The giant cross in Bladensburg, Maryland was supposed to memorialize a war -- not start one. Yet this small town, just a mile from the D.C. line, may be the sight of the most important battle over religious monuments yet. And it will be up to the Supreme Court, with new justices Neil Gorsuch and Brett Kavanaugh, to finally decide the winner.
When the American Legion built the memorial in 1925, they called it the Peace Cross. Almost a hundred years later, the country's tribute to the heroes of World War I has seemed like anything but. The American Humanist Association, who never met a religious symbol it liked, is determined to reduce the landmark to dust. Now, after more than a half-decade clash, both sides will have one last chance to make their case. And there's a lot more riding on it than the 40-foot tribute at the edge of the Anacostia River.
As House Majority Whip Steve Scalise (R-La.) explained on last night's "Washington Watch," this isn't just about honoring the 49 men from Prince George's County who died. It's about the 400,000 graves just 13 miles away in Arlington Cemetery -- and millions more headstones across America. Scalise, who helped organize a brief from members of Congress, has been pushing the court to take this case and end the ongoing feud over public displays -- once and for all.
"This is such an important case, and you were at the forefront of it as well in recognizing that if they take down Bladensburg, they're going after Arlington [Cemetery]. They're going after every marker on public land that has some kind of religious symbol -- whether it's the cross or Star of David. This is how people want to be remembered in their death, especially if they sacrificed their lives for our country. To think that a court decision could take that ability away... I'm so glad that Justice Kavanaugh is on the bench to participate in this case, along with Neil Gorsuch, because it means President Trump will definitely have a lasting imprint on this decision -- and hopefully, it's the right decision."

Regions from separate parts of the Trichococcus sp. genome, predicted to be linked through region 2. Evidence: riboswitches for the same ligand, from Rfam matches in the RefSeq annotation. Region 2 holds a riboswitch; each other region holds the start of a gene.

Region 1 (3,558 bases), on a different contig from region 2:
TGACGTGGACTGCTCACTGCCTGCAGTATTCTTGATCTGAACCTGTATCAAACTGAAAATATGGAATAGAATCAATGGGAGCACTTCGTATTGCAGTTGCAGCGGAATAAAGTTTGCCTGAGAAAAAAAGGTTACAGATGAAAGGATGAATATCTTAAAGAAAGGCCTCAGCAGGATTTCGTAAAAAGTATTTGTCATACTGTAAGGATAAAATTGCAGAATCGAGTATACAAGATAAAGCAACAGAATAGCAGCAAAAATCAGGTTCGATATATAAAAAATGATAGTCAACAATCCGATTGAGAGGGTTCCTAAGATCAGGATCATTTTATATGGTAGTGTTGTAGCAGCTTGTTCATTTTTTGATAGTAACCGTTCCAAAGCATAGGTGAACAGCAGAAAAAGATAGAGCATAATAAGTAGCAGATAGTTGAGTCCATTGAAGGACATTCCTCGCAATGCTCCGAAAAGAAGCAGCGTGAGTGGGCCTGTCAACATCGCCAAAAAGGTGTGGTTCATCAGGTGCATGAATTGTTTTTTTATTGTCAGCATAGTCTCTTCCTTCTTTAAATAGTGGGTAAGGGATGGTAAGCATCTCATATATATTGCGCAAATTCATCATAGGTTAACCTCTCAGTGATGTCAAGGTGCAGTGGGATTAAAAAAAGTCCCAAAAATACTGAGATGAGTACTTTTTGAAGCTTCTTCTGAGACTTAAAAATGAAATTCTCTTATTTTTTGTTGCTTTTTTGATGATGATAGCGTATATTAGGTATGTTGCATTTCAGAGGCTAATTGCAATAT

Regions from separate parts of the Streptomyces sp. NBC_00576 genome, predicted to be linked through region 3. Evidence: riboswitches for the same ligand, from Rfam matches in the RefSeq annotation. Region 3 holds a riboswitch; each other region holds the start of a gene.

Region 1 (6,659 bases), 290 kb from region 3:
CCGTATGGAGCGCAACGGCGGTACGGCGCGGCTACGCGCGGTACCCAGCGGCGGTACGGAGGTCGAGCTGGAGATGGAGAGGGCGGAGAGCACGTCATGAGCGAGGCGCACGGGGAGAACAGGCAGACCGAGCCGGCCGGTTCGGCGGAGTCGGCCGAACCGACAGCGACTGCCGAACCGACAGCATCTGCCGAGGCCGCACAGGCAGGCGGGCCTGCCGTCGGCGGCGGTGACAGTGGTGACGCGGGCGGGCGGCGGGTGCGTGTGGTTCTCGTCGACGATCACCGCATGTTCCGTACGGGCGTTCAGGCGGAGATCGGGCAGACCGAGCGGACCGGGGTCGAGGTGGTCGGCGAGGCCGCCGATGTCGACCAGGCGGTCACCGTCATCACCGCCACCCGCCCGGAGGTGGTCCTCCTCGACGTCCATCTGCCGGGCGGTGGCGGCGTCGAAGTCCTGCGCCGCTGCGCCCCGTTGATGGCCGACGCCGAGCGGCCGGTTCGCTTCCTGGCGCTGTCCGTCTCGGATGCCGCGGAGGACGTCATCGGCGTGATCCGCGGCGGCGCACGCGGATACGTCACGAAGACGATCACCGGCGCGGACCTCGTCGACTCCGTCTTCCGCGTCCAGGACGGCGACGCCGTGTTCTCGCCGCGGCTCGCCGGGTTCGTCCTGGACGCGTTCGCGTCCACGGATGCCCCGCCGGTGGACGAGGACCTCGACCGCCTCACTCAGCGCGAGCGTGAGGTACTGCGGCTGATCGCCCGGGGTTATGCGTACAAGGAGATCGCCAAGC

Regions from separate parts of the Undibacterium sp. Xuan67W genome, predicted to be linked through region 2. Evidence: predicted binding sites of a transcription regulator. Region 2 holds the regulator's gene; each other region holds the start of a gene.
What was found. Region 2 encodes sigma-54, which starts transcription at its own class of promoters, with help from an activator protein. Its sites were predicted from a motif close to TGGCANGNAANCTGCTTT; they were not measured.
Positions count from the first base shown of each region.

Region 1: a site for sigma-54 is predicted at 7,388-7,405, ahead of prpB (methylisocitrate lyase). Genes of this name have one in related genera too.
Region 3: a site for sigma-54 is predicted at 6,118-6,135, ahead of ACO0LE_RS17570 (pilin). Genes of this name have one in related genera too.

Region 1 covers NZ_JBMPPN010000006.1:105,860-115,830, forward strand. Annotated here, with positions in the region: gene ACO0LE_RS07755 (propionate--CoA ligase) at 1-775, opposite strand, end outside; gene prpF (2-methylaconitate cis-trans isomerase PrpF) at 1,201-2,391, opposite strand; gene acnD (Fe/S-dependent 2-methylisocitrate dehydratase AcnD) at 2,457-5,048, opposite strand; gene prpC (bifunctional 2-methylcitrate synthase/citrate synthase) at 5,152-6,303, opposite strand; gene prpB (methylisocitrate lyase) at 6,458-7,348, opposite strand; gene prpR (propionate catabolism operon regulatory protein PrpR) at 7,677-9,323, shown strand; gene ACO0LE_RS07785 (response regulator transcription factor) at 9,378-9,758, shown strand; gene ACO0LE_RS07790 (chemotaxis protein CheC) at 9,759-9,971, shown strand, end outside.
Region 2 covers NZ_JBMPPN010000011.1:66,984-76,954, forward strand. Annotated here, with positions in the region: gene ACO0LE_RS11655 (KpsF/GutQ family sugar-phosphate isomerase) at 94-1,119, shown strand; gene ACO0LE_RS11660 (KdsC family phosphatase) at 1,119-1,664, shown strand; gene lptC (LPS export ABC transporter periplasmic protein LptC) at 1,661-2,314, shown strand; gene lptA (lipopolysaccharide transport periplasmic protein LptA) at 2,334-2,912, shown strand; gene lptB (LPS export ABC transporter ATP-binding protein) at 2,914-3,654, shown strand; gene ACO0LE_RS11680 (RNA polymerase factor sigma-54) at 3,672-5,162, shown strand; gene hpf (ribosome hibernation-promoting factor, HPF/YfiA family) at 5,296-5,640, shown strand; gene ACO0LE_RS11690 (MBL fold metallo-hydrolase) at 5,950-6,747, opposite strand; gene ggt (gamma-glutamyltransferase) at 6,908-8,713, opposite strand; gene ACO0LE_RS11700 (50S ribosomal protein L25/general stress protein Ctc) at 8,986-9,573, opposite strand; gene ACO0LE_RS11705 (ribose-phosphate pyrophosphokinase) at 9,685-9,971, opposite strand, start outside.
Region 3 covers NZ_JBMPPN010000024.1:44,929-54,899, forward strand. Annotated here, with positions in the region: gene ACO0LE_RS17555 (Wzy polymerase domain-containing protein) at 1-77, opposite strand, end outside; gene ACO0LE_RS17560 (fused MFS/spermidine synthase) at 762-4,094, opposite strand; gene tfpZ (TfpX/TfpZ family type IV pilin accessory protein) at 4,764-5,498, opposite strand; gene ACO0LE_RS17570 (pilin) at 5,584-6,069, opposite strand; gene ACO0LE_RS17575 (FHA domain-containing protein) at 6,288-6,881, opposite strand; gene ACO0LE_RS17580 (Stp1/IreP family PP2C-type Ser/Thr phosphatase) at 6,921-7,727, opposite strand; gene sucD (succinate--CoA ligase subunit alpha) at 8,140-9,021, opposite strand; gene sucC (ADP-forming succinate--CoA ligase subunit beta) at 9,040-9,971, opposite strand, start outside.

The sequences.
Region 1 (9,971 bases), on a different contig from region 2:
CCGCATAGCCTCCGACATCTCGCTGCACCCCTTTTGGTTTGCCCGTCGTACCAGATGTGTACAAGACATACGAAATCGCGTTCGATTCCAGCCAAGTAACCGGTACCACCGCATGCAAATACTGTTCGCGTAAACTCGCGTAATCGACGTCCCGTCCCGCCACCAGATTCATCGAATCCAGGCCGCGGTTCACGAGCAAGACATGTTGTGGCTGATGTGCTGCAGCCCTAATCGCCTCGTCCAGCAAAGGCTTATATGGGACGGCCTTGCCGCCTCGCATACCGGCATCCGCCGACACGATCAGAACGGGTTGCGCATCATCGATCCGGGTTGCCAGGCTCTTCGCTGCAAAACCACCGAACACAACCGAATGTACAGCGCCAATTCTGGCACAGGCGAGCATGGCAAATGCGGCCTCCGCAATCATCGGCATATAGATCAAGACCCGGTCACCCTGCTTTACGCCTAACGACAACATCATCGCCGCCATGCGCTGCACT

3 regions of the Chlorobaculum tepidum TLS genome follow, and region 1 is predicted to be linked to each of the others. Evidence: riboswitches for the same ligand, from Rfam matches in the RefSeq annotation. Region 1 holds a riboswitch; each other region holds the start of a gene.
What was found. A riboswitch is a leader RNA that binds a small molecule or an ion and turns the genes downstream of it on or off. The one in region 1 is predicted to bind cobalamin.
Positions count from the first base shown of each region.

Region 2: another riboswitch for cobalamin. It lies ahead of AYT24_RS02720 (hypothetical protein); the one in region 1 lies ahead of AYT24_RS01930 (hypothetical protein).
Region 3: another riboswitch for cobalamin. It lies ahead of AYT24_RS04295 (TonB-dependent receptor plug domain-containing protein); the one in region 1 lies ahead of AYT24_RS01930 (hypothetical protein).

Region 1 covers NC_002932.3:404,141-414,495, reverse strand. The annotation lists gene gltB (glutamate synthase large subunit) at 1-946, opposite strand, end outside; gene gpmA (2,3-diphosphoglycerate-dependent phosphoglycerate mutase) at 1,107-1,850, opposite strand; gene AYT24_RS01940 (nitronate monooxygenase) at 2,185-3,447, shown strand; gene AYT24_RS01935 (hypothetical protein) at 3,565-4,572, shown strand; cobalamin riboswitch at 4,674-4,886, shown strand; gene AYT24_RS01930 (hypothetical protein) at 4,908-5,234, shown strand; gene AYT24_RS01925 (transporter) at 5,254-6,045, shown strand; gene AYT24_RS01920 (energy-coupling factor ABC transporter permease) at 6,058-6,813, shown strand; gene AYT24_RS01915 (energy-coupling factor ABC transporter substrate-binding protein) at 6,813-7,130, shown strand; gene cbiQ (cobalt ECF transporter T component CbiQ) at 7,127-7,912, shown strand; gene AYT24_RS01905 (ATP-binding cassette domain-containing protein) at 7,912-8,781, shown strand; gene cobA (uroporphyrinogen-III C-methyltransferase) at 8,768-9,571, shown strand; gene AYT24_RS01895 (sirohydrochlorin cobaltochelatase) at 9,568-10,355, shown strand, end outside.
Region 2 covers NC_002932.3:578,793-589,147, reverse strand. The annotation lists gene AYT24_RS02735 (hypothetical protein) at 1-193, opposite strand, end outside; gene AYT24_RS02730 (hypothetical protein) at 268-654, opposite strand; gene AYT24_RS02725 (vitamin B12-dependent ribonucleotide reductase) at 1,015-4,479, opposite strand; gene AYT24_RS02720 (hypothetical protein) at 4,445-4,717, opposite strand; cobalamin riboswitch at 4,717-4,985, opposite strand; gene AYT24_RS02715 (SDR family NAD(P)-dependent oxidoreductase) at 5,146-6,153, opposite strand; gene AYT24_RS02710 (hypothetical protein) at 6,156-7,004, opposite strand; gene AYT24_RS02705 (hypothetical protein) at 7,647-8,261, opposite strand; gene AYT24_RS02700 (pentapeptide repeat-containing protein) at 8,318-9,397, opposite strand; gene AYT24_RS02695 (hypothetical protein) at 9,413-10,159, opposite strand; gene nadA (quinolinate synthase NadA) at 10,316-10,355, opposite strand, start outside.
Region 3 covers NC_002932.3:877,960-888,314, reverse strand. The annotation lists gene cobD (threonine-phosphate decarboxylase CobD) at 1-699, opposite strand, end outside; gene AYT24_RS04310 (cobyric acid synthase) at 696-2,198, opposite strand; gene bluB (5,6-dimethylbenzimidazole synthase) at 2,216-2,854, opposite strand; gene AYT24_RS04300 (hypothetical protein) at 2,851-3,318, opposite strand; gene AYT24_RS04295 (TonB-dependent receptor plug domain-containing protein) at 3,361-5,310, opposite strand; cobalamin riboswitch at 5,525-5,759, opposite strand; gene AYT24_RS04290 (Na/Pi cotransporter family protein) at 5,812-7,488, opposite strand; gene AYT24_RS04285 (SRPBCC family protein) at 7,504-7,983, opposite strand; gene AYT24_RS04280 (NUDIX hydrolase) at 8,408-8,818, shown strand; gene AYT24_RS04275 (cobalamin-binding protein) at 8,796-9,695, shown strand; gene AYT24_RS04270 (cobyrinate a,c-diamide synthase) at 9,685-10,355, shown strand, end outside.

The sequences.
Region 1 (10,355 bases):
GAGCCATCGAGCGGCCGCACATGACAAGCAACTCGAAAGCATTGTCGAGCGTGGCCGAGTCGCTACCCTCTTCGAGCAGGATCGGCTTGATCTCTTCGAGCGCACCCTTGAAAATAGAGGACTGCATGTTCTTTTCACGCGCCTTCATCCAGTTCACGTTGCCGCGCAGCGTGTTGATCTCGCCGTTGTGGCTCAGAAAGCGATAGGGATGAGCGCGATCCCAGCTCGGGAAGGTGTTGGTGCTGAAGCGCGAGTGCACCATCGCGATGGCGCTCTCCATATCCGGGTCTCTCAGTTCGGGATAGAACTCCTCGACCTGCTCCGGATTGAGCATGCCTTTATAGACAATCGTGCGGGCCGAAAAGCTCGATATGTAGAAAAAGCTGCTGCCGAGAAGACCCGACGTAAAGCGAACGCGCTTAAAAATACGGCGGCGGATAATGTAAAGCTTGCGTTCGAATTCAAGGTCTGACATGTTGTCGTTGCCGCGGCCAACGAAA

Like most Americans, he's tired of anti-Christian groups picking fights over historic monuments like the Mojave Desert Cross, the Bayview Cross in Pensacola, or Mount Soledad in San Diego. This really goes to, Scalise points out, "the heart of religious freedom attacks... People look at this and think, 'How could a court full of unelected judges say that you can't have a way to recognize the men and women who died for this country?' And this was during World War I. For nearly 100 years, this hasn't been an issue. And all of the sudden, a court is going to come and take away our religious freedom one more time, and we're on the defensive. We need the Supreme Court to reverse that decision if we're going to be able to keep these markers up."
Obviously, cases like this are the product of an activist court. And on an election day like this one, it really drives home what's at stake. If 2016 had gone the other way, and Hillary Clinton was president, just imagine what the Supreme Court would look like. Not only would we lose this case, we'd lose the majority on just about every values issue that matters -- from religious liberty to abortion.
Our friends at First Liberty Institute, who are representing the American Legion, know how ridiculous the other side's argument is. As FRC's Alexandra McPhee points out in a new op-ed for the Washington Examiner, "The Peace Cross is a war memorial. Simply because it is shaped like a cross, 40 feet tall, visible to the public, and maintained by the government" doesn't mean it establishes a religion. Even non-Christians understand that.
Ismail Royer, a prominent Muslim, even authored a brief on the memorial's behalf -- not because he agrees with what the cross stands for, but because he recognizes its importance to his own expression of faith. "When I drive by the Bladensburg war monument," he writes, "I see a tribute to a community's fallen men. Being a Muslim, in the cross, I also see the symbol of a misconception about God's oneness. Unlike our litigious atheist friends, however, I have no difficulty with the presence of the monument on public land. Rather, I am reassured and grateful for this reminder that I live in a land where religion has a public presence."
Ninety-three years ago, no one would have dreamed that anything about the cross would be controversial. And yet, at its base, almost in foreshadowing, are etched these words: "We shall fight for the things we have always carried nearest to our hearts." And religious freedom, a cause these men and so many others gave their lives for, is certainly that.